James Comey Claims Attorney General William Barr 'Deserves The Benefit Of The Doubt' On Mueller Report

Former FBI Director James Comey said on CNN that Attorney General William Barr deserves the "benefit of the doubt" when it comes to his handling Robert Mueller's report of the same investigation. Comey was fired in 2017 by President Donald Trump while heading the investigation into potential collusion between Trump's advisers and Russia to influence the 2016 presidential election.

Mediaite reports that although Barr claims that the report will be released in mid-April at the latest, he also says that it will come with redactions. His decision has many Democrats pushing for the full release of the report, as The Inquisitr reported, but Comey suggests they should wait and see what Barr has to show first.

"I can't say for sure until we see it. Those are reasonable concerns for Democrats to have, but Bill Barr, our attorney general, deserves the benefit of the doubt. Give him a chance to show us what he feels like he can't show us. I have to imagine that former director Mueller wrote the report with an eye towards it being public someday, so I can't imagine a lot needs to be cut off of it, but let's wait and see. The attorney general deserves that chance."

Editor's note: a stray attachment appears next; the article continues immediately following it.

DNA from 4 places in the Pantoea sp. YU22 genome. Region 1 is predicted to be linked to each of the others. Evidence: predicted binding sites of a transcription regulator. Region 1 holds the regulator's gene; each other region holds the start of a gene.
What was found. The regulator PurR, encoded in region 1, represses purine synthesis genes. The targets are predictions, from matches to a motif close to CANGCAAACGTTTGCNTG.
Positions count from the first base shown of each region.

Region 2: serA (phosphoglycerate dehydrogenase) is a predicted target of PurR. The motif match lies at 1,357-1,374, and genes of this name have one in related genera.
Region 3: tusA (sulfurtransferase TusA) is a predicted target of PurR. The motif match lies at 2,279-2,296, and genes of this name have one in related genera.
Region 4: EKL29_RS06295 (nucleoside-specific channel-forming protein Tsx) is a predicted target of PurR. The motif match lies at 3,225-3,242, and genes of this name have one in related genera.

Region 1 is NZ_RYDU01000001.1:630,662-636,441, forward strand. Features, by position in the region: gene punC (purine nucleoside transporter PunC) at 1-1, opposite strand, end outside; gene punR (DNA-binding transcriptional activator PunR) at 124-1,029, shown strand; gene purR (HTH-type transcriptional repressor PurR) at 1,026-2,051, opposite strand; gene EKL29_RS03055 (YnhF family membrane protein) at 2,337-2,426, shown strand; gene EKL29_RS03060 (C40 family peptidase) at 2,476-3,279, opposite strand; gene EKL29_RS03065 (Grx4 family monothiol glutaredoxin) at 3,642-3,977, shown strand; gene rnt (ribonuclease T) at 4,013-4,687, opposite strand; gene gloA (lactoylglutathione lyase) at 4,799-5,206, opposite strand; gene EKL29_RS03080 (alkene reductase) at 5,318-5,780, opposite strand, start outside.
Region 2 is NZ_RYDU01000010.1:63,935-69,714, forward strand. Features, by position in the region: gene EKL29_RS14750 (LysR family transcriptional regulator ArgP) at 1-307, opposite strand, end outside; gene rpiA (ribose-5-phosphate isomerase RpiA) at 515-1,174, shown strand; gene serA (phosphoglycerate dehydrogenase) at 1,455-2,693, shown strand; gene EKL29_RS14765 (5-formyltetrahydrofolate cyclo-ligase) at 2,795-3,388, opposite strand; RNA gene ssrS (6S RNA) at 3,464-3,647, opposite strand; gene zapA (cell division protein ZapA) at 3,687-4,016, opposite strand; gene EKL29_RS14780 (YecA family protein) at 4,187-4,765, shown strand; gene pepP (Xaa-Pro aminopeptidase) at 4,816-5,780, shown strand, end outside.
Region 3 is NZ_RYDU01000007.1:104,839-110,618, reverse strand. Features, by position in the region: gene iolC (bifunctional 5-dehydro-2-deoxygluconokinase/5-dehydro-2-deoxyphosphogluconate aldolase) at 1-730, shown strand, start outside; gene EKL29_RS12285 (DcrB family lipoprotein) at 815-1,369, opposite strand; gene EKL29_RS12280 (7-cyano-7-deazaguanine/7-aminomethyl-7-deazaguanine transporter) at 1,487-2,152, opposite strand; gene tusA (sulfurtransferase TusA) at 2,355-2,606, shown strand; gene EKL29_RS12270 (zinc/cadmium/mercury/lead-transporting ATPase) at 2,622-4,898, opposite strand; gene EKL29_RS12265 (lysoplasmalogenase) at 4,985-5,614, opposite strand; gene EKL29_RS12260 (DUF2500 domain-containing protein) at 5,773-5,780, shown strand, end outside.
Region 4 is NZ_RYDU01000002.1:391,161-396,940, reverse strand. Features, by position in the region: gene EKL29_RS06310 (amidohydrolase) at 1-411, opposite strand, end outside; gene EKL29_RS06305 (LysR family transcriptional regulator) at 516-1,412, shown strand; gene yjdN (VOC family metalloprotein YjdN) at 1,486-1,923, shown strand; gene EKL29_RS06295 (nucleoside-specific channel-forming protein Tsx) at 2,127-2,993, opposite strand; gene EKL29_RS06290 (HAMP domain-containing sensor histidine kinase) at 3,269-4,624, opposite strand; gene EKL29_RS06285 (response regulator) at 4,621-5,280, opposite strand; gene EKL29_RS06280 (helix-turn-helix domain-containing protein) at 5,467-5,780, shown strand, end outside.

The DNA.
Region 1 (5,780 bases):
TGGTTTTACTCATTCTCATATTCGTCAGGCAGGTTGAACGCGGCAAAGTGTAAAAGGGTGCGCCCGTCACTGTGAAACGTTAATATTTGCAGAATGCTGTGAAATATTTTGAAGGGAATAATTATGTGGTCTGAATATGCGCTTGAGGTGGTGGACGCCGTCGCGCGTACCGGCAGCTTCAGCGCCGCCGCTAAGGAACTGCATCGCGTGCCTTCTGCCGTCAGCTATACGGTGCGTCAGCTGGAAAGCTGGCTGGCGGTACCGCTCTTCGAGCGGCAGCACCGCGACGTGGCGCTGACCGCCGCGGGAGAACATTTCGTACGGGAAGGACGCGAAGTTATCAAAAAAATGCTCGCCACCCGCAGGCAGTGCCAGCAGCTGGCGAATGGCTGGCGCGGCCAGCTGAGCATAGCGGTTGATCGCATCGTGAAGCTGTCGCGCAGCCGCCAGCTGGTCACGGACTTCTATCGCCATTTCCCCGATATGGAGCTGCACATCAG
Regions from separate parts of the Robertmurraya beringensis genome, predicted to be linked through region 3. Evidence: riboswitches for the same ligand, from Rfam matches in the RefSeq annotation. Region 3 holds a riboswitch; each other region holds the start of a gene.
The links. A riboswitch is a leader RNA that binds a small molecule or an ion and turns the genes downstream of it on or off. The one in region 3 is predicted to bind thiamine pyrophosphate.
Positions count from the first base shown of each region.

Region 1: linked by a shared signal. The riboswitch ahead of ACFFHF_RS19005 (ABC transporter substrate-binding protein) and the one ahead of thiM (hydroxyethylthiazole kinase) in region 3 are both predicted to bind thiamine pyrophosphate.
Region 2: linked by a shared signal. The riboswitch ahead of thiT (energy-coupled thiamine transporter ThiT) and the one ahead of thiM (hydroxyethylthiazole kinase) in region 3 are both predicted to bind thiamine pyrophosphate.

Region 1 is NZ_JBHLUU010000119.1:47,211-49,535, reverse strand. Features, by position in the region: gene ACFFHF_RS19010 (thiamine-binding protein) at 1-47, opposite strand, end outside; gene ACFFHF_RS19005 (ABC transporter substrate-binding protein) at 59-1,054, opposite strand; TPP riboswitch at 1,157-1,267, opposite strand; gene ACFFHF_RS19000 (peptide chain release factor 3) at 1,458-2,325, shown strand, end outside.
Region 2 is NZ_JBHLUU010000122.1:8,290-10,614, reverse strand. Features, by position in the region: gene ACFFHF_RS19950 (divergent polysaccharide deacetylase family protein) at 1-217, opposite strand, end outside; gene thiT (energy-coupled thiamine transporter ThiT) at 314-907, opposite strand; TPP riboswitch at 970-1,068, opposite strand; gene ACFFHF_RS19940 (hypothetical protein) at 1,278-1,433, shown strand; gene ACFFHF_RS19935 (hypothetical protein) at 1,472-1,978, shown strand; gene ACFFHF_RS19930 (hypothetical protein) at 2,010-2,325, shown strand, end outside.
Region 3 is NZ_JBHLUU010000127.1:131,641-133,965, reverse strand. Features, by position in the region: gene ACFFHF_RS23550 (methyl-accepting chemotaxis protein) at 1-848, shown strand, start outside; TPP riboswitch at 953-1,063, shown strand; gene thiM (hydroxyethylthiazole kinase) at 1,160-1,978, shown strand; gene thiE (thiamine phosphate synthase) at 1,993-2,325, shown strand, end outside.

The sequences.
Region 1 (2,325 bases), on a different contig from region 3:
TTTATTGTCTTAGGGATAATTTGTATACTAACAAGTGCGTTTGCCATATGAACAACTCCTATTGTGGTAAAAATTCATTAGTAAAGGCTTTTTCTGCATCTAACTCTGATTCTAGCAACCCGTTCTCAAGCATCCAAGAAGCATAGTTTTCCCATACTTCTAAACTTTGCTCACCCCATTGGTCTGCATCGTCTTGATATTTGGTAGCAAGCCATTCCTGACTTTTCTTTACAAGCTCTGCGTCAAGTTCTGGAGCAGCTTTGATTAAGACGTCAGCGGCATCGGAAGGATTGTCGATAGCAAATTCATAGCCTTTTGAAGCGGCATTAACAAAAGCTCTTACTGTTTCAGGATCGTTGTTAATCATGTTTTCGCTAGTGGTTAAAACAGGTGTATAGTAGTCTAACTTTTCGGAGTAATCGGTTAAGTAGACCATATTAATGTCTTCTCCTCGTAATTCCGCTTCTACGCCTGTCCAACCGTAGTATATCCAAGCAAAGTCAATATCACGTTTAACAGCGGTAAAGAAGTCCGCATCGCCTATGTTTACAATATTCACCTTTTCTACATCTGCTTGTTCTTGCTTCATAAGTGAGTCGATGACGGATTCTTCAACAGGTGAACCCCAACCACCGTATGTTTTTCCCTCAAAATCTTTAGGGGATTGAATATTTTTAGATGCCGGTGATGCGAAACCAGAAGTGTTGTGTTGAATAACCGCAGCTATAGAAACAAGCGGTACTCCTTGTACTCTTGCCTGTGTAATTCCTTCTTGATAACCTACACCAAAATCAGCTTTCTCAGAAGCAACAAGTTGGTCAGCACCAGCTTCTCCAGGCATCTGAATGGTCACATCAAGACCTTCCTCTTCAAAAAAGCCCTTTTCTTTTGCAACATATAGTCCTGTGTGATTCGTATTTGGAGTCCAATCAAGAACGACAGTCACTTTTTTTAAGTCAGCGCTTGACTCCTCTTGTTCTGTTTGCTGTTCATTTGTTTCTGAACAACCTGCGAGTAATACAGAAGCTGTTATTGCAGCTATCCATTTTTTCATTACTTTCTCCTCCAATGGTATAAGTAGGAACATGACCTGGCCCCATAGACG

When asked by CNN's Christiane Amanpour what normal redactions are, Comey said that the public can expect a "good faith effort" by the Justice department to protect classified information that could damage ongoing investigations. He added that the redactions might also address people who could potentially be smeared despite not having a role in the investigation.
But Comey did break from Barr with his opinion of obstruction cases, stating that even when the underlying crime cannot be charged or proven, it is important to continue the investigation. Per CNN, he highlighted the criminal charges against Martha Stewart in the early 2000s, suggesting that people obstruct in order to protect their businesses, family, and friends, and to avoid embarrassment. He claims that these kinds of obstruction cases are "really important" because if they are not addressed, an incentive to obstruct is created.

As of now, Barr claims that the evidence from Mueller's investigation was not enough to prove that Trump committed obstruction of justice. However, Mueller claims that while he could not come to a decision, Trump is not exonerated from the potential crime. As The Inquisitr reported, NPR public editor Elizabeth Jensen highlighted the importance of remembering that all conclusions of the report thus far have been reported by Barr.